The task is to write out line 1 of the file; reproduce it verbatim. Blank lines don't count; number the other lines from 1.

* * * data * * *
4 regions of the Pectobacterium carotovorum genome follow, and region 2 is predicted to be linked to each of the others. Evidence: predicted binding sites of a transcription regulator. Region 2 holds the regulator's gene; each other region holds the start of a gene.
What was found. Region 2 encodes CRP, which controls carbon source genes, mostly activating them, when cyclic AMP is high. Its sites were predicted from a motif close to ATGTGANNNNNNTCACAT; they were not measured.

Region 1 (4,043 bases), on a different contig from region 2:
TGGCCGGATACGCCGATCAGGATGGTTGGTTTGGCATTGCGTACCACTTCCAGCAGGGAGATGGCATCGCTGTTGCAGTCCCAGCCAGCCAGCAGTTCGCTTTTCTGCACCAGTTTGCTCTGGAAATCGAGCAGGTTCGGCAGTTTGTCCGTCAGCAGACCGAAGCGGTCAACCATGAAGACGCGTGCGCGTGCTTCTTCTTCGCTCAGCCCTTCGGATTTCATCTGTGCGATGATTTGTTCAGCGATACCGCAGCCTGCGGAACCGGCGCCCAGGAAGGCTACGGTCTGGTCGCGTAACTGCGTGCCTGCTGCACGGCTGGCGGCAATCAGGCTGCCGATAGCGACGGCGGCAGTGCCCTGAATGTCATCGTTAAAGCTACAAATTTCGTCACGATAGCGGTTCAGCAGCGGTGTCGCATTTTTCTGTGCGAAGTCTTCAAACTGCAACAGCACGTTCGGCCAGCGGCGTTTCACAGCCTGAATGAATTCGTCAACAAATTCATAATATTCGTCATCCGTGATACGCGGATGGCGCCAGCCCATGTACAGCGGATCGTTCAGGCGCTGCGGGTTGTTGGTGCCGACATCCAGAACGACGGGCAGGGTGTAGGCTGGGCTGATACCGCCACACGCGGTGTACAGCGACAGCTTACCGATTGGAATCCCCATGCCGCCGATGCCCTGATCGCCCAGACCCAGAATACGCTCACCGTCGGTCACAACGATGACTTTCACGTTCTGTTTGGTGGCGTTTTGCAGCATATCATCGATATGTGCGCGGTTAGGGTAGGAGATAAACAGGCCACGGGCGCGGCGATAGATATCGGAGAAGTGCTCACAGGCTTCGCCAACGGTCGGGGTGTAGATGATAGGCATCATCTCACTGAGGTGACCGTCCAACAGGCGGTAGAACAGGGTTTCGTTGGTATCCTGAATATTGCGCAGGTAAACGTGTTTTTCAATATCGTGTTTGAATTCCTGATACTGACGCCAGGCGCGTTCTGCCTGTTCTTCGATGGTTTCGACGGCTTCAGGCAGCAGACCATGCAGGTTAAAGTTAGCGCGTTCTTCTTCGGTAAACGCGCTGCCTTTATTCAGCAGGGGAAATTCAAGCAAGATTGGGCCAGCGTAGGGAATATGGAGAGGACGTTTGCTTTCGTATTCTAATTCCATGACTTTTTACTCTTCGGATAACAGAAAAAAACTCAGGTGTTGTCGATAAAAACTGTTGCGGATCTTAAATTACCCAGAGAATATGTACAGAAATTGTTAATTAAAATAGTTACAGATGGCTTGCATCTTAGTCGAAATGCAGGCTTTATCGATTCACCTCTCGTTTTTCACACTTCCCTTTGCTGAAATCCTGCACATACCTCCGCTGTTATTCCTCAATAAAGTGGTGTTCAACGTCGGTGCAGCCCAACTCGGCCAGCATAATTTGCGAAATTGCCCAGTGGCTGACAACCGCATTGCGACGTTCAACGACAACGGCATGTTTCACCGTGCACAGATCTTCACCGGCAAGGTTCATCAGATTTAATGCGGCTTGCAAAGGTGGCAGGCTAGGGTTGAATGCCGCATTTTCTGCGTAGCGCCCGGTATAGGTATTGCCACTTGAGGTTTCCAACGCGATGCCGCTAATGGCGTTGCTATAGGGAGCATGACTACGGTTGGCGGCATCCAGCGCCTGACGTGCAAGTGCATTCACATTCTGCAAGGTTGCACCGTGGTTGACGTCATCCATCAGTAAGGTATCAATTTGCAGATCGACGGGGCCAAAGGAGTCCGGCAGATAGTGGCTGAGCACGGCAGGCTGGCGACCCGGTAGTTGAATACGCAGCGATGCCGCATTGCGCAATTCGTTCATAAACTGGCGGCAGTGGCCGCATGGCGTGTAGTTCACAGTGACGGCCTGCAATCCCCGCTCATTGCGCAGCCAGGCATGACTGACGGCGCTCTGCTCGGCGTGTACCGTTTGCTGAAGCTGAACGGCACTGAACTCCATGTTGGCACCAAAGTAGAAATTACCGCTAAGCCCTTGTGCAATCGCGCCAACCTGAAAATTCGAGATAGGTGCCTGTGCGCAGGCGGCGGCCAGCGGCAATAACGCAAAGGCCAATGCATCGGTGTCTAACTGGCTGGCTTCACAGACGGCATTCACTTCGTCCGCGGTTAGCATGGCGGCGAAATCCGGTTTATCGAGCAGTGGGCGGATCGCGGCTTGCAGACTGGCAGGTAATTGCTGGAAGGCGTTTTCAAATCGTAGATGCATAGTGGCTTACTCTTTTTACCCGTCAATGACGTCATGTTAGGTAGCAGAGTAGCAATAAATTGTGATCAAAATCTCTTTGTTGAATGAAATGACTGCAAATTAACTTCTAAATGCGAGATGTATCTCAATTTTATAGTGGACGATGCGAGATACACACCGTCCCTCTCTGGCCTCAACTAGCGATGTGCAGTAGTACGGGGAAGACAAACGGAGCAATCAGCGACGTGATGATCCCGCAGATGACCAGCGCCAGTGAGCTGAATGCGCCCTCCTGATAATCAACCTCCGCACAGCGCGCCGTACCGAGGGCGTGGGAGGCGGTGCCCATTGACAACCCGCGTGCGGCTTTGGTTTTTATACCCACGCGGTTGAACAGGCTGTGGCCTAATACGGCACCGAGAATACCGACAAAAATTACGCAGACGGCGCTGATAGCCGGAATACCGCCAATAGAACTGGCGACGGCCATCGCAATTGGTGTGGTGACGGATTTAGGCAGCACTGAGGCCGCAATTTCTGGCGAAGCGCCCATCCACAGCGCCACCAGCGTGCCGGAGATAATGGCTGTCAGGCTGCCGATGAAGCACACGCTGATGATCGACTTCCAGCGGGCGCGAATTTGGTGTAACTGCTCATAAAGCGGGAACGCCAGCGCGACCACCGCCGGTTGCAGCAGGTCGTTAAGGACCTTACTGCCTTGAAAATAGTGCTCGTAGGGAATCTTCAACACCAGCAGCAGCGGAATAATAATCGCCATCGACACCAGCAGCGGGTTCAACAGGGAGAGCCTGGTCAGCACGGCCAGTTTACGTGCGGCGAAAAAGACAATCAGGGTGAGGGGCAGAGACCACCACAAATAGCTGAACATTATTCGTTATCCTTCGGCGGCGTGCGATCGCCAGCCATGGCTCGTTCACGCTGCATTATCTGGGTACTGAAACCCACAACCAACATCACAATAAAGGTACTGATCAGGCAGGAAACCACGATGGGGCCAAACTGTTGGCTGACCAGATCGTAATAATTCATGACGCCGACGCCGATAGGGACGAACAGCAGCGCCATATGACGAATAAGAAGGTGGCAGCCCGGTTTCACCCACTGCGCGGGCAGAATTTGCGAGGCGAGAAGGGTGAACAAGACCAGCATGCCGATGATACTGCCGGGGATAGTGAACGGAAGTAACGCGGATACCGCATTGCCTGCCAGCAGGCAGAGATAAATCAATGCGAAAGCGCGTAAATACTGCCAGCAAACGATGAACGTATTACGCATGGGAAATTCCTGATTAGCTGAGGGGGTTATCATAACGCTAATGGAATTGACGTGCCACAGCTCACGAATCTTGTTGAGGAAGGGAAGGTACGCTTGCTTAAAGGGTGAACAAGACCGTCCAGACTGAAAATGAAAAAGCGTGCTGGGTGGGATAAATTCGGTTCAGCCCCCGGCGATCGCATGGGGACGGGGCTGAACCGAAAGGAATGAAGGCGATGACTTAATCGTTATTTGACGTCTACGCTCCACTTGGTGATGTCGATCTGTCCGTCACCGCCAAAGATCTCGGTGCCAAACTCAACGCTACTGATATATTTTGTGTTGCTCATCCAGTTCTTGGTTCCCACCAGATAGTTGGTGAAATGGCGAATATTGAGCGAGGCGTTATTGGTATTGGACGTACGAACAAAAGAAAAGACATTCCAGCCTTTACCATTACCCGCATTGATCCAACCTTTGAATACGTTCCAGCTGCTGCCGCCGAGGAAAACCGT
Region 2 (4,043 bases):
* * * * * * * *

4 regions of the Pectobacterium carotovorum genome follow, and region 2 is predicted to be linked to each of the others. Evidence: predicted binding sites of a transcription regulator. Region 2 holds the regulator's gene; each other region holds the start of a gene.